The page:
harvest

Corn streams from a combine’s chute during harvest this season.

MANKATO — For area farmers taking in a historically late harvest, there are two comforts: The snow and heavy rains have held off and the harvest here is ahead of many other parts of the state and the Midwest.

“I’d say 95% of the beans are out. We’re picking corn now. A lot of guys are maybe a third of the way done with corn,” said Kyle Carey, who farms near Mapleton.

Kent Thiesse, farm analyst and vice president at MinnStar Bank in Lake Crystal, said October finished much better than it started, when heavy rains persisted.

“The last couple of weeks have been pretty favorable, at least in the immediate south-central Minnesota area. It’s improved a lot.”

He estimated 10% of soybeans are still in fields. They were beans that were planted very late or are sitting in wet spots.

“Maybe half of the corn is out in our area. The southwest part of the state isn’t nearly as far along. That whole western third is quite a ways behind,” Thiesse said.

At the start of last week, the USDA Crop Progress Report showed much less headway was being made in many parts of the country and in much of Minnesota.

The U.S. corn harvest was at 41% complete, below a five-year average 61%.

Minnesota was further behind, harvesting just 22% compared to a 56% five-year average.

The amount of soybeans harvested in the Midwest and west was at 62%, below an 80% five-year average.

Minnesota had 62% of its soybean harvest complete versus a 93% five-year average.

Carey said soybean yields were down from last year. “Talking to neighbors, I’d say 48 to 55 (bushels per acre) is what they’re seeing. Some really nice fields maybe hit 60.”

He said early corn yields are in the 190- to 220-bushel range in his area. “If your corn was planted by the middle of May, it’s good corn, but if it wasn’t, you’ll be behind on yields.”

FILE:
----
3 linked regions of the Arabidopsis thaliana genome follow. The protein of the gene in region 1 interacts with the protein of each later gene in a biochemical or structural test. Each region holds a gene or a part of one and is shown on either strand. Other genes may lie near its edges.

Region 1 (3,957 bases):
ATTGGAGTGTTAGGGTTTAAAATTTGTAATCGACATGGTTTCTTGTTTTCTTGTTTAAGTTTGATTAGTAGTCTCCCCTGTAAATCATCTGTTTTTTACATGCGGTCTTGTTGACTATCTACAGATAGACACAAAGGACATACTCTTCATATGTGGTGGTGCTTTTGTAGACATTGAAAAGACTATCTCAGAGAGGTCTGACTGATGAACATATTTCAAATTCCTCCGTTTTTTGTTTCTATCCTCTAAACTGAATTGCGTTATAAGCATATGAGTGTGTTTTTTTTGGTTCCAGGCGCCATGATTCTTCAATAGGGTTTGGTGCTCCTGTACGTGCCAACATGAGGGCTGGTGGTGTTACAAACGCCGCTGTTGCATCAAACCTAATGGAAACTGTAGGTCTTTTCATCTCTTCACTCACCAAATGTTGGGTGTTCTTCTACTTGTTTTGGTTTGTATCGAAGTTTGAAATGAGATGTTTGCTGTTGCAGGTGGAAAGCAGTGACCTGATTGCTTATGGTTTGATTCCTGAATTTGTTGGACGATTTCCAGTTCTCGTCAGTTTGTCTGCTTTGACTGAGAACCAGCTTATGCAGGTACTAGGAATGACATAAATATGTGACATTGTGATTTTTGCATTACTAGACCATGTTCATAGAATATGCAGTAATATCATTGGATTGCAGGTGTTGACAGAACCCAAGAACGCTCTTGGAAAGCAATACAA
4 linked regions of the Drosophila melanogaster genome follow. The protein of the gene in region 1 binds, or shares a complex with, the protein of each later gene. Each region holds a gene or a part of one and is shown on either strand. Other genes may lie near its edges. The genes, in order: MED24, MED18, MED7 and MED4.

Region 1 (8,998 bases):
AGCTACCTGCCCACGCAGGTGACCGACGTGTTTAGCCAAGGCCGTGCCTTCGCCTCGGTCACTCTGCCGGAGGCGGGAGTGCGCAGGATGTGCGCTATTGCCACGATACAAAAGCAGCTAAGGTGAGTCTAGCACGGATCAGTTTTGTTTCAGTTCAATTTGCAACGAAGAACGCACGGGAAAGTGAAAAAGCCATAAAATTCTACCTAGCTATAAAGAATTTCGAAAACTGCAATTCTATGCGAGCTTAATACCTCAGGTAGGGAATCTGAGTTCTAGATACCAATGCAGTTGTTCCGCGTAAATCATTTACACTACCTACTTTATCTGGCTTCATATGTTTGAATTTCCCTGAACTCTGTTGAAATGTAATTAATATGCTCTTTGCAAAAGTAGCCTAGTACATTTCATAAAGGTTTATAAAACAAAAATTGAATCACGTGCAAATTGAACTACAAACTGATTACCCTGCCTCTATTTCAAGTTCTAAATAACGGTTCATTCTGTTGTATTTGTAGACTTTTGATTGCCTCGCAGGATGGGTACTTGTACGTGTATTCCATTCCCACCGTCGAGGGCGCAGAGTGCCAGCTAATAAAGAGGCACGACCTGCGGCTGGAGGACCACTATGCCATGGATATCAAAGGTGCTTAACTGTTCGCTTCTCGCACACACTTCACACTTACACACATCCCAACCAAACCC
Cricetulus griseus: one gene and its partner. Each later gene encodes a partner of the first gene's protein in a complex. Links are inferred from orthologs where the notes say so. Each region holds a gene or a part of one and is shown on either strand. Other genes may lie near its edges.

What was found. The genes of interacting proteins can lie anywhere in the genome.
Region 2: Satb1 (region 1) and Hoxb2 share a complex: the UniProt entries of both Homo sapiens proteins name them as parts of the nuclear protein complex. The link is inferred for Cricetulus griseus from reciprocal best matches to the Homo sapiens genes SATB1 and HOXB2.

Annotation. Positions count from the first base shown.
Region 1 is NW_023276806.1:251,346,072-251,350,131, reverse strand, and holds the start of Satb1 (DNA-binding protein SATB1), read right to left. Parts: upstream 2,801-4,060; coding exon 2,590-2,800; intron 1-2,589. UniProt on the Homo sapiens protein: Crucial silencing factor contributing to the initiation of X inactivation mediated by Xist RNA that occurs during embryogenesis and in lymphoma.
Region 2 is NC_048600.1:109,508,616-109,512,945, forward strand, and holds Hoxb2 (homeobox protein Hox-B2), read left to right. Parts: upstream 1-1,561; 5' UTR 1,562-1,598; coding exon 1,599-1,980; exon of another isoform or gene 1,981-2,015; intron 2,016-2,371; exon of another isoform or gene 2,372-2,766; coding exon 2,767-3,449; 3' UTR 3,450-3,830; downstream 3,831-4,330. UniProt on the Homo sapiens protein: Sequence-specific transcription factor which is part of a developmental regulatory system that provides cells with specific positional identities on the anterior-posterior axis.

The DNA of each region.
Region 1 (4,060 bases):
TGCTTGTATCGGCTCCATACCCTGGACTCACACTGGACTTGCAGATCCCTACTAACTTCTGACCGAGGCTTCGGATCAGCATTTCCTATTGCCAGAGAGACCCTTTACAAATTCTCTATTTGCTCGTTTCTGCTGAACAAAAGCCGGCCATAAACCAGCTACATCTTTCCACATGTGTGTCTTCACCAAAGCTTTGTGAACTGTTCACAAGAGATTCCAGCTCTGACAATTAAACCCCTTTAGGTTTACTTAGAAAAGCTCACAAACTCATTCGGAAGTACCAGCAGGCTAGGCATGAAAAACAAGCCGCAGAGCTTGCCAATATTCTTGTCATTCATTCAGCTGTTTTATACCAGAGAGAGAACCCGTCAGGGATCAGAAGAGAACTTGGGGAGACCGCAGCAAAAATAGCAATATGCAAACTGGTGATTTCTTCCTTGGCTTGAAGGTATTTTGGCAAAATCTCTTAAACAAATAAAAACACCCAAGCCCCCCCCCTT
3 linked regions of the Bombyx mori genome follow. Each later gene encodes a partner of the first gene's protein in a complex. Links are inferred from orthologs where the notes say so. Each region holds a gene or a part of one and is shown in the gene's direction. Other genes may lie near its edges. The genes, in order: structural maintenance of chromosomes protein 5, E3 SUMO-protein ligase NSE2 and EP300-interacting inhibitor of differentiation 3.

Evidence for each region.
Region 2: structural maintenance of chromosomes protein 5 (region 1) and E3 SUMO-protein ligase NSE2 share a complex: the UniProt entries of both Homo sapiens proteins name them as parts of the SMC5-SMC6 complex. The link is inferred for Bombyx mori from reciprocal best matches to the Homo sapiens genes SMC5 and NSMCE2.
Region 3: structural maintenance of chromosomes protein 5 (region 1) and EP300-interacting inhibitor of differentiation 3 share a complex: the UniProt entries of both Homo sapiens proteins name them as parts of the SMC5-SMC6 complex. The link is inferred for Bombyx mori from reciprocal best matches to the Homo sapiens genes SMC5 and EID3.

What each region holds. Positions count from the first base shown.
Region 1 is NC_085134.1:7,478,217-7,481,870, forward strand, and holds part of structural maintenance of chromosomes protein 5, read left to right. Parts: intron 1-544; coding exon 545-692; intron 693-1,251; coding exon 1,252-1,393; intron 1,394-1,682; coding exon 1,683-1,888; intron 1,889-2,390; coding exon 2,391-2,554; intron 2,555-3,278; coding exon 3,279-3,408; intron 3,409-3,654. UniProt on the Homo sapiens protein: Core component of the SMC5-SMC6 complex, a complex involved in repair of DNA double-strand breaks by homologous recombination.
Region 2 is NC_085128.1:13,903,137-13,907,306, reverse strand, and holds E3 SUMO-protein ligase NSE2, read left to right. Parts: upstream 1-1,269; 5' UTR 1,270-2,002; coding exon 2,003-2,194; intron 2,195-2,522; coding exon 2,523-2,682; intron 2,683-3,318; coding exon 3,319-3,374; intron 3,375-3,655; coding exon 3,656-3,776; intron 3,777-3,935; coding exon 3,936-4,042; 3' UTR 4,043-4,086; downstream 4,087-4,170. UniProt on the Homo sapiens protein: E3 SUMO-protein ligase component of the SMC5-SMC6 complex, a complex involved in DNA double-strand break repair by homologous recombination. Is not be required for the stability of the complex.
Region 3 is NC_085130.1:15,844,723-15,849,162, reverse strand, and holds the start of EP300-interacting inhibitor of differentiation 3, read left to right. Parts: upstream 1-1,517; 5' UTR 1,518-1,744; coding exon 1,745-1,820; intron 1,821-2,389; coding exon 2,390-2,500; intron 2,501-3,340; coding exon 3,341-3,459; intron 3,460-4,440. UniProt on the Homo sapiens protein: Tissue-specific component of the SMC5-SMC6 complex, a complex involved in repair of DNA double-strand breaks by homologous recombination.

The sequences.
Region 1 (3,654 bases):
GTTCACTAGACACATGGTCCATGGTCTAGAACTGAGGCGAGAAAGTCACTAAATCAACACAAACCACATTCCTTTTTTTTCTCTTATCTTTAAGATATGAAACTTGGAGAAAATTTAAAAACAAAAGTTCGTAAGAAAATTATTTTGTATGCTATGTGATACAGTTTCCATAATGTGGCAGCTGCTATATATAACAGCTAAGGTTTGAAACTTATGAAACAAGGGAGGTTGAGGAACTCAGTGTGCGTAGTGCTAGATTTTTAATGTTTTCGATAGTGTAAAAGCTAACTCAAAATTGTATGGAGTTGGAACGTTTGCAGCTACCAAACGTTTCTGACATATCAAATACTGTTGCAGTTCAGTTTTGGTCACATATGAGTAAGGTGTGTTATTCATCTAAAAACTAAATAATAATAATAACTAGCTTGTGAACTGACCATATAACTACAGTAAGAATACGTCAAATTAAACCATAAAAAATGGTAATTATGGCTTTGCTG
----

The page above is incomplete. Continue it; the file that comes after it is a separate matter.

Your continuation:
Carey said corn yields are better than many feared. “On the bean side, we were a little disappointed.”

The corn being picked has a higher than usual moisture content in the kernels. “It’s been running 5% to 8% higher moisture than normal for late October,” Thiesse said.

Carey said corn he’s picked is in the 20-22% moisture range. It has to be dried to 15% or 16% to be stored without risk of it spoiling.

Thiesse said getting more sunny, breezy days would keep drying the corn still in the fields.

Higher moisture means farmers use more propane to fuel dryers. While some areas of the state and Midwest are starting to see shortages of propane or slow deliveries, Thiesse said he hasn’t heard of problems in this area.

Some farmers are seeing lower corn yields and more difficulty combining in fields that had “green snap,” when high winds in late July snapped stalks. The plants live but are tipped and don’t grow well. “That can reduce yields 30 to 40 percent an acre,” Thiesse said.

With a lower-than-average harvest last year and this year he doesn’t expect there will be any shortage of storage for grain.

“Between on-farm and commercial storage, we should have enough.”

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